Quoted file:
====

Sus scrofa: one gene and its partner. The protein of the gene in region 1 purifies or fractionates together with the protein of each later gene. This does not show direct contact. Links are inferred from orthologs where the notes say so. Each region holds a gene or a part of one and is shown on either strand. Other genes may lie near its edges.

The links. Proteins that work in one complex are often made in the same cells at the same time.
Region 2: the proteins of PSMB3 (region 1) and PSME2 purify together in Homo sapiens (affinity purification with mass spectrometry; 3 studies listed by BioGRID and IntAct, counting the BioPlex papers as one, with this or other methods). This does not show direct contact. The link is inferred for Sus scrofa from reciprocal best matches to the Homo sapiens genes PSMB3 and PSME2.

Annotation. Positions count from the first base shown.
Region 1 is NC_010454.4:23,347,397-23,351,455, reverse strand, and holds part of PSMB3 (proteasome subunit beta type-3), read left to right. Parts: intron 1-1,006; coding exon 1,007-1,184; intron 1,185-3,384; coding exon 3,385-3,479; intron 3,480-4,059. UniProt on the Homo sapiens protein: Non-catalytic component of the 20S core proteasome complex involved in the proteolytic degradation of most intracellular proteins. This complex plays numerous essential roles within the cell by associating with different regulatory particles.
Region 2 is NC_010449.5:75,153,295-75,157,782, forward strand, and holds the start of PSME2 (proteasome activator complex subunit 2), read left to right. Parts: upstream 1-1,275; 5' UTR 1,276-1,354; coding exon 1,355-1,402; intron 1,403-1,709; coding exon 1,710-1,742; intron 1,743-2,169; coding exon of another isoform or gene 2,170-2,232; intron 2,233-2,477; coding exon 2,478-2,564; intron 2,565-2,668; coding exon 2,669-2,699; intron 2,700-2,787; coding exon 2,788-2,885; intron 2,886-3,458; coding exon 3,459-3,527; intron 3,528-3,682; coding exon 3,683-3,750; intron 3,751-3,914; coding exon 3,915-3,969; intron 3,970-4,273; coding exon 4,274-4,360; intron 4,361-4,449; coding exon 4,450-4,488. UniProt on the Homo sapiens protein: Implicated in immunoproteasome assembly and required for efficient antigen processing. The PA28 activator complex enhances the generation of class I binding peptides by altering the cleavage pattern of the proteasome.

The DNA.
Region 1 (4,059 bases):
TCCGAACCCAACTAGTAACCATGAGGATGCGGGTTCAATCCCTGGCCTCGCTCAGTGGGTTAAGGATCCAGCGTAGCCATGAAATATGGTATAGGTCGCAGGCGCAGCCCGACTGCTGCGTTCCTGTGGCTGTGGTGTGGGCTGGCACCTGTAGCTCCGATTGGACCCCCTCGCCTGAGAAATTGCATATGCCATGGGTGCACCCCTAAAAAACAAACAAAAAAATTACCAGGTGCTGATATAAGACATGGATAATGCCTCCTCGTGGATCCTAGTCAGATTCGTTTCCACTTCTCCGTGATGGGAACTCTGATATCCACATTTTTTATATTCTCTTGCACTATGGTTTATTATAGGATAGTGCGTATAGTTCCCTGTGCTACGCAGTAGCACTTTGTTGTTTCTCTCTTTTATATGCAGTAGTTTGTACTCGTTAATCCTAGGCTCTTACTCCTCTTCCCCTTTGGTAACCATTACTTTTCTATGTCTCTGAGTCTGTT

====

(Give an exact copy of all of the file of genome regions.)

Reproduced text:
Sus scrofa: one gene and its partner. The protein of the gene in region 1 purifies or fractionates together with the protein of each later gene. This does not show direct contact. Links are inferred from orthologs where the notes say so. Each region holds a gene or a part of one and is shown on either strand. Other genes may lie near its edges.

The links. Proteins that work in one complex are often made in the same cells at the same time.
Region 2: the proteins of PSMB3 (region 1) and PSME2 purify together in Homo sapiens (affinity purification with mass spectrometry; 3 studies listed by BioGRID and IntAct, counting the BioPlex papers as one, with this or other methods). This does not show direct contact. The link is inferred for Sus scrofa from reciprocal best matches to the Homo sapiens genes PSMB3 and PSME2.

Annotation. Positions count from the first base shown.
Region 1 is NC_010454.4:23,347,397-23,351,455, reverse strand, and holds part of PSMB3 (proteasome subunit beta type-3), read left to right. Parts: intron 1-1,006; coding exon 1,007-1,184; intron 1,185-3,384; coding exon 3,385-3,479; intron 3,480-4,059. UniProt on the Homo sapiens protein: Non-catalytic component of the 20S core proteasome complex involved in the proteolytic degradation of most intracellular proteins. This complex plays numerous essential roles within the cell by associating with different regulatory particles.
Region 2 is NC_010449.5:75,153,295-75,157,782, forward strand, and holds the start of PSME2 (proteasome activator complex subunit 2), read left to right. Parts: upstream 1-1,275; 5' UTR 1,276-1,354; coding exon 1,355-1,402; intron 1,403-1,709; coding exon 1,710-1,742; intron 1,743-2,169; coding exon of another isoform or gene 2,170-2,232; intron 2,233-2,477; coding exon 2,478-2,564; intron 2,565-2,668; coding exon 2,669-2,699; intron 2,700-2,787; coding exon 2,788-2,885; intron 2,886-3,458; coding exon 3,459-3,527; intron 3,528-3,682; coding exon 3,683-3,750; intron 3,751-3,914; coding exon 3,915-3,969; intron 3,970-4,273; coding exon 4,274-4,360; intron 4,361-4,449; coding exon 4,450-4,488. UniProt on the Homo sapiens protein: Implicated in immunoproteasome assembly and required for efficient antigen processing. The PA28 activator complex enhances the generation of class I binding peptides by altering the cleavage pattern of the proteasome.

The DNA.
Region 1 (4,059 bases):
TCCGAACCCAACTAGTAACCATGAGGATGCGGGTTCAATCCCTGGCCTCGCTCAGTGGGTTAAGGATCCAGCGTAGCCATGAAATATGGTATAGGTCGCAGGCGCAGCCCGACTGCTGCGTTCCTGTGGCTGTGGTGTGGGCTGGCACCTGTAGCTCCGATTGGACCCCCTCGCCTGAGAAATTGCATATGCCATGGGTGCACCCCTAAAAAACAAACAAAAAAATTACCAGGTGCTGATATAAGACATGGATAATGCCTCCTCGTGGATCCTAGTCAGATTCGTTTCCACTTCTCCGTGATGGGAACTCTGATATCCACATTTTTTATATTCTCTTGCACTATGGTTTATTATAGGATAGTGCGTATAGTTCCCTGTGCTACGCAGTAGCACTTTGTTGTTTCTCTCTTTTATATGCAGTAGTTTGTACTCGTTAATCCTAGGCTCTTACTCCTCTTCCCCTTTGGTAACCATTACTTTTCTATGTCTCTGAGTCTGTT